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By DOUG ALDEN AP Sports Writer
SALT LAKE CITY (AP) -- Utah quarterback Brian Johnson says taking a year off to completely recover from knee surgery has made him even faster.
If that's the case, Utah's offense is in good hands again.
As a sophomore two years ago, Johnson led the Mountain West Conference in total offense and was fourth in the nation, but his season ended when he blew out his knee in late November. He sat out last fall, cheering his teammates during an 8-5 season.
"I think I'm more mobile. That year off gave me some extra time in the weight room and time to develop my body," Johnson said.
The Utes are counting on him, probably even more than they did in 2005 when he became starting quarterback after Alex Smith departed for the NFL following Utah's perfect season in 2004.
Although he hasn't played a game in nearly two years, Johnson's record was impressive enough for him to earn preseason MWC all-conference honors.
He is a solid passer and a great runner, giving the Utes the threat they lacked last season with quarterback Bret Ratliff. Johnson completed 210 of 330 passes for 2,892 yards and 18 touchdowns and ran 152 times for 478 yards and eight TDs in 2005.
Johnson is perfect for the option, which the Utes plan to use to revive an offense that averaged just 140.5 rushing yards last fall.
"That's what makes it go. You've got to have that guy, and Brian is that type of guy," coach Kyle Whittingham said.
Whittingham, in his third season, could use a good year. He is 15-10 since being promoted from defensive coordinator when Urban Meyer left for Florida.
The Utes have won two consecutive bowl games under Whittingham, but they weren't a threat in the conference in 2005 or 2006.
Offensive coordinator Andy Ludwig would also benefit if Johnson can stay healthy and lead the Utes back to the top of the Mountain West. Utah averaged 368 yards of offense last season, more than 100 fewer than in 2005 and well below the 499.8 yards per game in 2004.
Johnson is much more versatile than Ratliff or Tommy Grady, who completed just seven of 14 passes with three interceptions last fall in his first season. Opponents will have a harder time containing Johnson if his left knee holds up.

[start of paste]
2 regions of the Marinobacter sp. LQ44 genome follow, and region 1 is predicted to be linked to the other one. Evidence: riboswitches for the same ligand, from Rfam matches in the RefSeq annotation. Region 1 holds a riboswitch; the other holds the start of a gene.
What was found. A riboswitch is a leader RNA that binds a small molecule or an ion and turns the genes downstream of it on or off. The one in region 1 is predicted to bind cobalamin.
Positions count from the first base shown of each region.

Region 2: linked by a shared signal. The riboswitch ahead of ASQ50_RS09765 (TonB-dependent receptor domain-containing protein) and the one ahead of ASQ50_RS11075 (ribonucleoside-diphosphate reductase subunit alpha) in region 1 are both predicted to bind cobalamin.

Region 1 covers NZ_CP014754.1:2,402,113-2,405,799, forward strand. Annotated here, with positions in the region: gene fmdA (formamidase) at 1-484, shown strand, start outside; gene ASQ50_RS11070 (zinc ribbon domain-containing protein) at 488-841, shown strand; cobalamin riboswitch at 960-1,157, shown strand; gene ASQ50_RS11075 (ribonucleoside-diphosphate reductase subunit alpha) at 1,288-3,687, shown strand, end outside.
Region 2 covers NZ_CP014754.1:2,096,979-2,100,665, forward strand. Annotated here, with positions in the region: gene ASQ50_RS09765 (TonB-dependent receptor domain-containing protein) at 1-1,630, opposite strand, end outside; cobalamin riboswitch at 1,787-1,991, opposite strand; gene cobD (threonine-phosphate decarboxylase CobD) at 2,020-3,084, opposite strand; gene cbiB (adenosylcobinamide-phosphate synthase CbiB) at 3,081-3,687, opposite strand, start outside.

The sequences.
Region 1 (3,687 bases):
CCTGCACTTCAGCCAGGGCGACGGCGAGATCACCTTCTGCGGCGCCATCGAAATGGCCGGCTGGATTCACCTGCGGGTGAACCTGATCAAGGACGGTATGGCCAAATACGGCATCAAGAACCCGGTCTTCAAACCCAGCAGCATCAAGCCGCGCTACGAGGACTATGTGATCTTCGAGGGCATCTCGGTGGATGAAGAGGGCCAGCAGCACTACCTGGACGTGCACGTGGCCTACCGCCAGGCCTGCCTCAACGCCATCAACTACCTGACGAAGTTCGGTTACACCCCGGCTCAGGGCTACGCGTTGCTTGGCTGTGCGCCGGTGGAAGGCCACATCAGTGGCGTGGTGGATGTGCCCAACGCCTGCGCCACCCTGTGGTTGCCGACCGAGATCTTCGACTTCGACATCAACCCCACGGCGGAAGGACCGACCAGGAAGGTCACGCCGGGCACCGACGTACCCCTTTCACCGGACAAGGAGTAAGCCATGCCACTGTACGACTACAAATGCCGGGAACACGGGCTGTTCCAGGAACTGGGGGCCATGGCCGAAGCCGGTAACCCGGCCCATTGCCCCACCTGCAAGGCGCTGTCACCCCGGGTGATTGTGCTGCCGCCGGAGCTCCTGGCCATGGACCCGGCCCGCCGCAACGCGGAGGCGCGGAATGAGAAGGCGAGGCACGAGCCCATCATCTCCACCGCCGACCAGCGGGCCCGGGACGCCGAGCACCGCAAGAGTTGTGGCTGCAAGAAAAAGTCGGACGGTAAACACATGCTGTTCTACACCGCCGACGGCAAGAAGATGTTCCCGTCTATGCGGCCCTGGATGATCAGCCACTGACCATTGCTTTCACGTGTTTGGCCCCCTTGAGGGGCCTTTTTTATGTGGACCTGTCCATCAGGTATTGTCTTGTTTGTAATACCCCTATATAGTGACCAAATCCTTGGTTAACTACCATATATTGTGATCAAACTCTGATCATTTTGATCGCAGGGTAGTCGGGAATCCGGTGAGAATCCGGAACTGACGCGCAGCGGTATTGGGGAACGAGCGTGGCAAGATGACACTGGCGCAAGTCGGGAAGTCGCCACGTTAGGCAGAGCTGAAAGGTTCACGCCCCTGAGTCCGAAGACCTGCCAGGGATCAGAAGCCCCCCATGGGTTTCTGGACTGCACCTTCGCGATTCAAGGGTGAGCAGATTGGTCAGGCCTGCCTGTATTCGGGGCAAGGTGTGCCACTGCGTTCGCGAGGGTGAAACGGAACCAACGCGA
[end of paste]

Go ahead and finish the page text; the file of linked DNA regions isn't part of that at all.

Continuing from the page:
"We didn't put a watch on him, but he's playing faster. He's creating when things break down in the pocket," Whittingham said. "I don't know if he's a 10th faster or what the quantitative difference is, but he's definitely moving faster."
If Johnson is keeping the defense off balance, the Utes hope the running backs will have more open space than they did last season, when they didn't have a 100-yard rusher.
The most yards in any game was 73 by Eric Weddle, a defensive back who played both ways to revive the struggling offense.
Running backs Darryl Poston and Darrell Mack are back, and Utah added 235-pound transfer Matt Asiata. He ran for 1,365 yards and 15 touchdowns last year at Snow College but was slowed in training camp by a foot injury.
The Utes are stocked with receivers and have an experienced offensive line, even without tackle Jason Boone, who tore a knee ligament during camp and will miss the season.
Utah has nine starters back on offense, counting Johnson, and Whittingham expects improvement as long as the rushing game is effective.
"Football hasn't changed in 100 years," Whittingham said. "You've got to be able to run, you've got to be able to stop the run."
Utah did a good job of stopping the run last year. Opponents averaged 106.5 rushing yards and 322.2 total yards, ranking Utah fourth in total defense in the Mountain West.
The Utes lost Weddle, the MWC defensive player of the year, to the NFL but still have five players returning on defense and junior kicker Louie Sakoda.
He averaged 44 yards per punt, made 16 of 20 field-goal attempts and didn't miss any of his 43 extra points.
Utah has gone from conference titles in 2003 and 2004 to two consecutive years in the middle of the pack. Johnson believes the Utes should contend for the MWC championship again, but getting there will be difficult.
Utah's non-conference schedule includes Oregon State, UCLA and Louisville.
"I think we have a lot of talent on this team, and I think we have a lot of ability," Johnson said. "It's just a matter of wanting to and a matter of putting it all together."
(Copyright 2007 by The Associated Press. All Rights Reserved.) APTV-08-26-07 1437MDT